Arizona's New School Data System In Peril With Zero Dollars In State Budget
A third-grade class at Shumway Elementary School in Chandler starts off with morning announcements and the Pledge of Allegiance.
While the kids file in, teacher Dana Warnick ticks off boxes on her digital roster.
“I go to the computer, and I click if they’re here, and I click if they’re not,” Warnick said.
Arizona public-school funding is largely dependent on how many students show up in classrooms such as Warnick’s each day.
Each click will eventually correspond to a dollar amount the school gets for that student. Schools get a pre-determined payment based on average daily membership.
The state has invested $38 million into a new database, AzEDS, to make keeping track of those students easier and more accurate.
That progress is at risk of coming to a grinding halt.
The governor’s budget proposal has no money for information technology in the Arizona Department of Education.
The department faces an uphill battle to manage the $5 billion set aside for public schools every year.
‘A Major Milestone'
Frank Fletcher helps manage student information in the state’s third-largest school district. The Chandler Unified School District has an enrollment of about 45,000 students.
From where he sits as Associate Superintendent for Support Services, the per-pupil funding formula is more complicated than the click of a mouse.
There’s a host of factors that could change how much money the state pays out, including whether a student requires special-education services or is learning English as a second language.
And then there’s human error.
“Is there an alphanumeric field that somebody just put something in that goes into the system and the system goes, ‘Whoa, wait a minute, what is this?’” Fletcher asked.
Chandler’s student-information system, and that of every other public district and charter in the state, feeds the AzEDs database.
Each district uses one of 13 vendors to run its student-information system.
“What I found was a system that, to say the least, was dysfunctional. In fact, to say the best it was dysfunctional,” said Mark Masterson, the state Education Department’s chief information officer.
Masterson came to the department in 2011, not long after a study from the Arizona Office of Economic Recovery found that the state’s system was available only 50 percent of the time and hadn’t completed student counts on time for more than a decade.The Arizona Department of Education relied on “unsupported, antiquated hardware and software.”
Masterson helped start the first overhaul of the system.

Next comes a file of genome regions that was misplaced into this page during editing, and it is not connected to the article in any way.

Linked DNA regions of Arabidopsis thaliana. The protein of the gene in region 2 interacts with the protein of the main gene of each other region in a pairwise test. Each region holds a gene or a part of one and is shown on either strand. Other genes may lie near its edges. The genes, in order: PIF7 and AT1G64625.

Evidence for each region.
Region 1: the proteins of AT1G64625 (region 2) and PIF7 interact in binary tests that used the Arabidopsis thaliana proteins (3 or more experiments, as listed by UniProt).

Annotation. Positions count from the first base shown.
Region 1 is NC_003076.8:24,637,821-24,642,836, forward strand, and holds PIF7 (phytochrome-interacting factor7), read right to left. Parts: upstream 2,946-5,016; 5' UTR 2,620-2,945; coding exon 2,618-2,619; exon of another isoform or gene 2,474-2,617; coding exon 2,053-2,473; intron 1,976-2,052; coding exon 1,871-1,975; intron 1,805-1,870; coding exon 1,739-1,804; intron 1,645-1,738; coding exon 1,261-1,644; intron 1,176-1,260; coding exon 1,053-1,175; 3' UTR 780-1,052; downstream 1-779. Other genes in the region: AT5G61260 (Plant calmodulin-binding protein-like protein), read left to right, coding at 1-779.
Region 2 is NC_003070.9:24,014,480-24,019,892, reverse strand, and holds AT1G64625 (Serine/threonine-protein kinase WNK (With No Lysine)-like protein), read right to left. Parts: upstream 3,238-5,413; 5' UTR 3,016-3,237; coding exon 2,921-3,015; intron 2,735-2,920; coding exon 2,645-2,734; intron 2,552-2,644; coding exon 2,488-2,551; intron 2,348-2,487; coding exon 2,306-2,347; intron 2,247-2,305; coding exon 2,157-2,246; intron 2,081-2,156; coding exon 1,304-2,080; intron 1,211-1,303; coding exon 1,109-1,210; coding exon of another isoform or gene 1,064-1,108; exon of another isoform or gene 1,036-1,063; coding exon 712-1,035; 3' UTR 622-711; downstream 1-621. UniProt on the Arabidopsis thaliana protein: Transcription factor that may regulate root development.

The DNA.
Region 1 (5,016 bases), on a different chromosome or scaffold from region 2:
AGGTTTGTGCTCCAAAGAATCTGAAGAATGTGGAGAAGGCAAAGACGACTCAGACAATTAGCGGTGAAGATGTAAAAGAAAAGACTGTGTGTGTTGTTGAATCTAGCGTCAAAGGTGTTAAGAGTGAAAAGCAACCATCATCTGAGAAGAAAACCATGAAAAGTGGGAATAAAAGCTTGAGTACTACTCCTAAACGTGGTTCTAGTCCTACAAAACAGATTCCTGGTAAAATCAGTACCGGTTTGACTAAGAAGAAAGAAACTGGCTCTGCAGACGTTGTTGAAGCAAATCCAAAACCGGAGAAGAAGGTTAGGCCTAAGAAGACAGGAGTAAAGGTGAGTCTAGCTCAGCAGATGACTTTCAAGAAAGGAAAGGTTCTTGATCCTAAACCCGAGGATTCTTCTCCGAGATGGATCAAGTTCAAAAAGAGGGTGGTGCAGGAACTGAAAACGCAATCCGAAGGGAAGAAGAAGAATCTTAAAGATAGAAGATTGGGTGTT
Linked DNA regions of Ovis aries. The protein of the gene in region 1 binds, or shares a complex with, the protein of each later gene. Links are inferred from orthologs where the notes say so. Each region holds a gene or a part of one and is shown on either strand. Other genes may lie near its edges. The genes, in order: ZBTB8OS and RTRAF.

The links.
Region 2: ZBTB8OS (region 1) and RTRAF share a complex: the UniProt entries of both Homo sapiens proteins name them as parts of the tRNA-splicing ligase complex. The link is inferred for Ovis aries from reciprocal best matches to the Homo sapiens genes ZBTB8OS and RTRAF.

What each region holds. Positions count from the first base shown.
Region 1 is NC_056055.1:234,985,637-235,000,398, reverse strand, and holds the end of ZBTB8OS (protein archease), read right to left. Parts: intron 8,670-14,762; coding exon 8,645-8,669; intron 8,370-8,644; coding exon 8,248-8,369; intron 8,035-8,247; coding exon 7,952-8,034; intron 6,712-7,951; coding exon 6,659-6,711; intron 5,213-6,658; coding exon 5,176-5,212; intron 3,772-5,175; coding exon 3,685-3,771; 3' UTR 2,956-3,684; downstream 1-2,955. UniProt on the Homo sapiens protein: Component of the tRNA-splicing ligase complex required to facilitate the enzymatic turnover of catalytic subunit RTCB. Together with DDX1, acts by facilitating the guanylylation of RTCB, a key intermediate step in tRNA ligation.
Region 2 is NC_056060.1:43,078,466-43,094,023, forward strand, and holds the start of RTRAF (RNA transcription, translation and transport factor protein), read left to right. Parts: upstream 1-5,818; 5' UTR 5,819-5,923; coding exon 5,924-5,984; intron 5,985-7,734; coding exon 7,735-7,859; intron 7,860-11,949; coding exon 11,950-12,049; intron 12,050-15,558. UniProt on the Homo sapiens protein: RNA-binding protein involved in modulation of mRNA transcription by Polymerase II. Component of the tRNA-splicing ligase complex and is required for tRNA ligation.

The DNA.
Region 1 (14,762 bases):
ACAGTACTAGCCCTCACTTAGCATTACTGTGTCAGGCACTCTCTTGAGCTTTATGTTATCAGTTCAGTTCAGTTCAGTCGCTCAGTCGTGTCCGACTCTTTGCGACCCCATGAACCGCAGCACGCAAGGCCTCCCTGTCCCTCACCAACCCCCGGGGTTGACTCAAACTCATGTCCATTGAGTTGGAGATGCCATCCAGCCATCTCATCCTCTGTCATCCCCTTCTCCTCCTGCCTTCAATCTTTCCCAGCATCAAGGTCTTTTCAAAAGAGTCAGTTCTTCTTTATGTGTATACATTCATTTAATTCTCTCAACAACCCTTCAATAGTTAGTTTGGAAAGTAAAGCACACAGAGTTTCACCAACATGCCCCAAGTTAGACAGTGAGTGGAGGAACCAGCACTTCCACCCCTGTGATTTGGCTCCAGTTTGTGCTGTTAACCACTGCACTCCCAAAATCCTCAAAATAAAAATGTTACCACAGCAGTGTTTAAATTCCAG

“We worked for two years with districts and held their hands, to make sure they were comfortable,” Masterson said.
If the old system was a dirt road, the new one is like a superhighway.
It pulls student data from districts daily, and schools can view their numbers in real time, instead of waiting for monthly updates.
“While the concept is simple, the implementation has been complex,” said Stefan Swiat, a spokesman for the department.
A performance review from an evaluator was released in October and called the AzEDS system “a major milestone and accomplishment.”
The Chandler district was one of the first to pilot the new system, in fall 2015.
“We have a high degree of confidence in the system as it is currently,” Fletcher said.
Not every district has had the same experience.
In dozens of smaller districts, like the Buckeye Union High School District, when AzEDS was rolled out in tandem with the old system, school officials said their student counts were skewed.
“All of a sudden there were just hundreds of students that were failing integrity, and if you fail integrity it means they’re not counting,” Patsi Fridrich said. She is the data director at Buckeye and has been inputting student counts for 10 years.
“I like my data to be right,” she said. “I like it to be correct and accurate.”
She said the school’s average daily membership, the base number to calculate student funding, was off by 100 to 200 students in the 2015-2016 school year.
In addition to determining funding, school districts also use student information to plan for the future.
“We just don’t know what our numbers are, and that’s been frustrating,” Associate Superintendent Jeff Simmons said. He estimates the district is growing 3 to 4 percent each year.
Fridrich and Simmons said the numbers have been more accurate this school year, but they’re not 100 percent confident yet.
“Behind the scenes, everybody's after the right mission, the right goal, but we’re not there yet,” Simmons said.
Dianne Smith with the Greater Phoenix Educational Management Council works with districts such as Buckeye that are having difficulties, and she makes sure their concerns don’t go unnoticed. Her role is to make sure elected officials hear administrator’s concerns.
“Let’s face it, a data system isn’t sexy,” Smith said.
It may not be sexy, but school administrators say it’s crucial to keeping schools funded and teachers paid.
“It’s easy to say we want money in the classroom,” Smith said. “But if we don’t have a data system that is functional, the rest of those issues aren’t successful, either.”
The Arizona Department of Education requested $17.6 million for its information-technology division to continue developing and maintaining AzEDS.
The governor’s proposed budget includes zero dollars for IT.
And that means no payments, which could mean no raises for teachers and no money for school updates. The state would no longer be able to access student data.
“I would say we are in disaster mode,” Masterson said. “If the current budget goes through, then there will not be any payments.”
EDITOR'S NOTE: This story has been modified to clarify how AzEDS was rolled out in smaller districts.